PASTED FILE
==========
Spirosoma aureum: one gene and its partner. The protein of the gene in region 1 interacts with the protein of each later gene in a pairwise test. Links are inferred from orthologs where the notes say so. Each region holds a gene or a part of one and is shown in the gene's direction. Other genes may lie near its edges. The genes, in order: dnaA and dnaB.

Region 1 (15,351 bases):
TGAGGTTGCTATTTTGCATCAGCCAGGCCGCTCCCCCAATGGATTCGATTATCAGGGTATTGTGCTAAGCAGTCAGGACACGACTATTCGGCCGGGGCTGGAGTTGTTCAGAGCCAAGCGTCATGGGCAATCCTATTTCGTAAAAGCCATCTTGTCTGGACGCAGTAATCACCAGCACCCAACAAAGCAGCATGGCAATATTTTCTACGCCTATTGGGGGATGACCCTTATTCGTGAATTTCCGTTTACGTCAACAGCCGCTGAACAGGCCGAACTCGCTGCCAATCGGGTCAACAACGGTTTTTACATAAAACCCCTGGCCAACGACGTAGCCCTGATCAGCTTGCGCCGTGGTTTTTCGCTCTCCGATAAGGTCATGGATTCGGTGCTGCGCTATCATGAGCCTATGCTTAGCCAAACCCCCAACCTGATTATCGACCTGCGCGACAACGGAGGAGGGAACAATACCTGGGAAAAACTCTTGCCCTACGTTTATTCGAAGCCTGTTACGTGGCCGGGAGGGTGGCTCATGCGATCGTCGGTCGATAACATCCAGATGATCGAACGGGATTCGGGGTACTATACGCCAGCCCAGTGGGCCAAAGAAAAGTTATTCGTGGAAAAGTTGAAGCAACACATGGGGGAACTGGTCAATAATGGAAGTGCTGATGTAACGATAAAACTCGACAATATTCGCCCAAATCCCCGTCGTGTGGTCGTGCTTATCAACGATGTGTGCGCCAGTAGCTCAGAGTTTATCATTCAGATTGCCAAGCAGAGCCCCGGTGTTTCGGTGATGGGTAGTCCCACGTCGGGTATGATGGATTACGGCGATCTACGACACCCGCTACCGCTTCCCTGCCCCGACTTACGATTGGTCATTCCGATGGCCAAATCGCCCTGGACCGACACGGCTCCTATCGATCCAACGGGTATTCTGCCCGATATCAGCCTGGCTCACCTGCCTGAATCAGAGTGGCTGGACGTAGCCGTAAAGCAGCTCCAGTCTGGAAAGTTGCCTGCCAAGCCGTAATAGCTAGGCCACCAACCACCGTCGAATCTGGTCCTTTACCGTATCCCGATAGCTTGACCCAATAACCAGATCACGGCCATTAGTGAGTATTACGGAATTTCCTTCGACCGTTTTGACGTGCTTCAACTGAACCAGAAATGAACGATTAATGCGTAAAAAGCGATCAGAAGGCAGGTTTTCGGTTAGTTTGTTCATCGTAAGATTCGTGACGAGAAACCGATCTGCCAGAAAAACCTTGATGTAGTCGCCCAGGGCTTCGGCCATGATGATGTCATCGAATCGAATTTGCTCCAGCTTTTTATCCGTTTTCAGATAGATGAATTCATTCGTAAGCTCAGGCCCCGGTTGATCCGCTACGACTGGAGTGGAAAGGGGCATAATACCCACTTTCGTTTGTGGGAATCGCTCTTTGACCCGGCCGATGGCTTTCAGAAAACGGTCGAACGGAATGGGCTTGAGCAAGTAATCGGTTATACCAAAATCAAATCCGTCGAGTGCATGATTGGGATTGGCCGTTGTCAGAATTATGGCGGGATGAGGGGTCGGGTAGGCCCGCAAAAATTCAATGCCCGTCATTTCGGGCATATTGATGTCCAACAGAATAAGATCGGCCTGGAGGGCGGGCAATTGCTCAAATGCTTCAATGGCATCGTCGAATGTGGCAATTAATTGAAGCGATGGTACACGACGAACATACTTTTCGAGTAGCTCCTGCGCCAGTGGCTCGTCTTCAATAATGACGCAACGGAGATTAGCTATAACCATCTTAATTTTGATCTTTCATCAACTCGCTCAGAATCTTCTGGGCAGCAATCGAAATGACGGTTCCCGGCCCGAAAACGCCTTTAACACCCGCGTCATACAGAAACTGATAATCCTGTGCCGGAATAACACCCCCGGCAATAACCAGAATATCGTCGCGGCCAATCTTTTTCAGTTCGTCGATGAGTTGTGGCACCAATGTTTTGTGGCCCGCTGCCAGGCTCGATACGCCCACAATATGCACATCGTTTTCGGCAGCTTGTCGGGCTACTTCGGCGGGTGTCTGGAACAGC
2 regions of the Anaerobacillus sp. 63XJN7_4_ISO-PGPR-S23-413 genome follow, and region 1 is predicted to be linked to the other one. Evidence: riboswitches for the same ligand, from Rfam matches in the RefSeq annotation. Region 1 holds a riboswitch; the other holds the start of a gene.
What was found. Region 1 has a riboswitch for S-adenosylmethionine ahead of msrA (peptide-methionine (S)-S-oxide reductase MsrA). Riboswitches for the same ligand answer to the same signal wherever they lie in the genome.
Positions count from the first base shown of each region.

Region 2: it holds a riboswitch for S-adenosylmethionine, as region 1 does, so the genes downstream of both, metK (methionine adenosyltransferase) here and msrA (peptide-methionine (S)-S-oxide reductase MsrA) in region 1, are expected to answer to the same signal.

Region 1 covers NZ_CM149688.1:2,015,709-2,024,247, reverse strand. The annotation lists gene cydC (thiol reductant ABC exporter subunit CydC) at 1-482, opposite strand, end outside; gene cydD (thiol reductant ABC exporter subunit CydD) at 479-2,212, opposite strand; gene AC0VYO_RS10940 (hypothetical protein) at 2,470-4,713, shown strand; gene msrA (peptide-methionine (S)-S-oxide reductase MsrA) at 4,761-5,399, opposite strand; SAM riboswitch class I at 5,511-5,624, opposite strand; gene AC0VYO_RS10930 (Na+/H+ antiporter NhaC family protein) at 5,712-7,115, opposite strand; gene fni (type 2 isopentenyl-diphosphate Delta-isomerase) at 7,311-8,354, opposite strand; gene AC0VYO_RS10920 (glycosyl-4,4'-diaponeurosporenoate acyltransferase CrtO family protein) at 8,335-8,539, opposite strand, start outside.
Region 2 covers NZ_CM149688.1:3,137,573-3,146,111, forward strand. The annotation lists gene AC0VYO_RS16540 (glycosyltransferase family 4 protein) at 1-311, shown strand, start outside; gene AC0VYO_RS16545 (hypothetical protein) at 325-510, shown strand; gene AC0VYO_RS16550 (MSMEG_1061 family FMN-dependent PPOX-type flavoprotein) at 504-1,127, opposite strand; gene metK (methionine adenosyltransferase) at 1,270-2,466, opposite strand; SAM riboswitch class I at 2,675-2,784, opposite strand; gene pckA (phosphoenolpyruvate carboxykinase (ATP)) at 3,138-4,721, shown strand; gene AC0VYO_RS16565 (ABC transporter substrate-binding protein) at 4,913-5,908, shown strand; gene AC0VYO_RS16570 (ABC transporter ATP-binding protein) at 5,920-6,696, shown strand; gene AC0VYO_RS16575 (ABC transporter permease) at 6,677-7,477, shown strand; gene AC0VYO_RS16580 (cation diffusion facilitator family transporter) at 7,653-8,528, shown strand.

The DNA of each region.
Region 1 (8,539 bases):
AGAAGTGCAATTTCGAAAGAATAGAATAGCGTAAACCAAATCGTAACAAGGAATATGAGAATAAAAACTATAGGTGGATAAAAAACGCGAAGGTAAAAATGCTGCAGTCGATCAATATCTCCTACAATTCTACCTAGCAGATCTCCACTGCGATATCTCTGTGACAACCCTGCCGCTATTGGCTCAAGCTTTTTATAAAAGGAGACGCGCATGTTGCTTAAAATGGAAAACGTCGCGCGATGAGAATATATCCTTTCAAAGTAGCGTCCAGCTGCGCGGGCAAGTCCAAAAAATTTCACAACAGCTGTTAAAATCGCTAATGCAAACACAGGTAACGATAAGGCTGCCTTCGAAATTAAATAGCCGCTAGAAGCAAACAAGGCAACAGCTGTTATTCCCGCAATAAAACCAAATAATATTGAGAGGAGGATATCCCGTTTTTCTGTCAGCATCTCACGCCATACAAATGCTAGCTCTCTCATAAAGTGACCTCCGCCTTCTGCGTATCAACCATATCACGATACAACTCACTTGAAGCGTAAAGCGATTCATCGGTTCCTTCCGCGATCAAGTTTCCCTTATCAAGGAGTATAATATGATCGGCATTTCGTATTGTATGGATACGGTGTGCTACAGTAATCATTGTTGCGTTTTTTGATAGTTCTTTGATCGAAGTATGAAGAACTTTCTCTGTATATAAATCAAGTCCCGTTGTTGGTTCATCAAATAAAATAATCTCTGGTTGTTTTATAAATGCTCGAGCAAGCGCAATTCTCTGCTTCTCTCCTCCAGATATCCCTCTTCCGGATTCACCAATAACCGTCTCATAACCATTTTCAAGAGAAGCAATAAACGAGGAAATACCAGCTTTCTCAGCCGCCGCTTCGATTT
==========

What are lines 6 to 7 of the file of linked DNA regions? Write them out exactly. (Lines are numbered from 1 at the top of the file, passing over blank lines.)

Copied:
Positions count from the first base shown of each region.

Region 2: it holds a riboswitch for S-adenosylmethionine, as region 1 does, so the genes downstream of both, metK (methionine adenosyltransferase) here and msrA (peptide-methionine (S)-S-oxide reductase MsrA) in region 1, are expected to answer to the same signal.